by Michael Boyink / email@example.com
I used to drive my tax guy nuts.
I had a business, in which I worked as a 1099-based contractor to other businesses. I would also hire other freelancers as 1099-based contractors.
But some years I also took part-time jobs, working as a W-2 employee.
And we sold digital products.
And we traveled. I once worked in 18 different states to build one website for a client.
I navigated pay negotiations each time. Project pricing, hourly pricing, value-based pricing, hourly rates, overhead costs, employee wages, employee benefits, product pricing, profit models – all taken into account each time a new money-making situation came along.
So I’m a bit befuddled when Ava School Board members want to bring teacher pay into discussions about bus driver pay.
You can’t directly compare salaries paid to a W-2 Employee and a 1099 Contractor.
As an employer, the money you pay a W-2 employee only represents a fraction of their cost to the business.
Take the base salary. Then add insurance costs. Bonuses. 401K contributions. Payroll taxes. Computer costs. Phone costs.
Online calculators I found estimate that employees cost their employers 1.99 times what their salary is.
My records show that the Ava School Board recently voted to raise the base teacher pay to $31, 575.
That means the cost of that teacher to the school each year is $62, 834.
But, 1099 contractors also cost the business more than their contracted price, right? Indeed, some of school’s infrastructure, time and money is expended in dealing with the bus drivers.
But it’s not nearly as much. The multiplier for contracted labor is estimated to be 1.18 times their contracted price.
So, if a bus driver invoiced the school for that same $31,575 the total cost to the school is only $37, 258.
All that to say, if the School Board actually wants to keep employee/teacher pay equitable to driver/contractor pay the drivers should be getting more, and higher raises than the teachers.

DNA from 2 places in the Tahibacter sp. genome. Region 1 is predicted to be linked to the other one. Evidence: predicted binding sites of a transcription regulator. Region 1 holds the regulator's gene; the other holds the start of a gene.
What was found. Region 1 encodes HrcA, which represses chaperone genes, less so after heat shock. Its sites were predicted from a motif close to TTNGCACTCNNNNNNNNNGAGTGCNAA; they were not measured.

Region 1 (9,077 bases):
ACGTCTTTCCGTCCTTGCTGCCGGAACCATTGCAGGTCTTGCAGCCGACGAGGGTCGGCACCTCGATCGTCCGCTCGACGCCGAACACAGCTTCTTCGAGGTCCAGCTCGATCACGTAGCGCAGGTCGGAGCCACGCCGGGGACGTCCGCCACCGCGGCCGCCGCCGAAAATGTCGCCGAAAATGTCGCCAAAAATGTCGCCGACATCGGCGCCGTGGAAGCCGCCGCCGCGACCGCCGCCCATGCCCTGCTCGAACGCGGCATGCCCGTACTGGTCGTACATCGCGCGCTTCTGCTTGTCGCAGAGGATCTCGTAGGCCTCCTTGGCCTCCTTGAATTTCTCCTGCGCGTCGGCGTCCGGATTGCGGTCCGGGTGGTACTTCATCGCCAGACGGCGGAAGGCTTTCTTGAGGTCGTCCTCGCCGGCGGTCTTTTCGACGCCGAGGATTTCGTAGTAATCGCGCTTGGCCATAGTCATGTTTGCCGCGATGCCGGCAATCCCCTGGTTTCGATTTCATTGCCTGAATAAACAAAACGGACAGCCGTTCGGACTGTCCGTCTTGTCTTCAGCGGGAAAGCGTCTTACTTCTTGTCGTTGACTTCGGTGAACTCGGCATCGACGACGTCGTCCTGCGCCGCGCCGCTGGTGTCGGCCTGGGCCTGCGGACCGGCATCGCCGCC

That’s assuming the issue isn’t just a red herring designed to give the impression that the School Board is willing to discuss the issue while already having made up their minds to vote down any raise for the bus drivers.
Historically, the Ava R-1 School Board has increased bus driver pay at a rate less than half of teacher pay increases.
The School Board discussion seems to get hung up on how many years teachers got raises vs. the bus drivers.
It’s not about the number of years raises were given or not.
It’s the cumulative effect of all of the pay raises over the years.
And the numbers have to be calculated compounding the percentages over time.
For example, if I give you a 2% raise one year, then another 2% raise the next, you didn’t get a 4% raise. You got a total of4.04% raise – because the second 2% was applied to a larger based number.
Using data provided by the Ava Schools and distributed at a board meeting, I calculate that as of the 2018/2019 school year, the bus drivers base salary had increased a total of 14.6% since the 2007/2008 school year.
Teacher pay had increased 33% over that same period.
But really, teachers and drivers are apples and elbows.
Yes, they all impact the experience students have at Ava schools.
But it’s a different employment arrangement – W-2 vs. 1099. Employee vs. self-employed. Full time vs. part time. Job expenses paid for by someone else, or job expenses coming out of your own pocket.
The Ava School Board needs to set aside teacher pay comparisons, and approach the bus driver pay issue with just one question: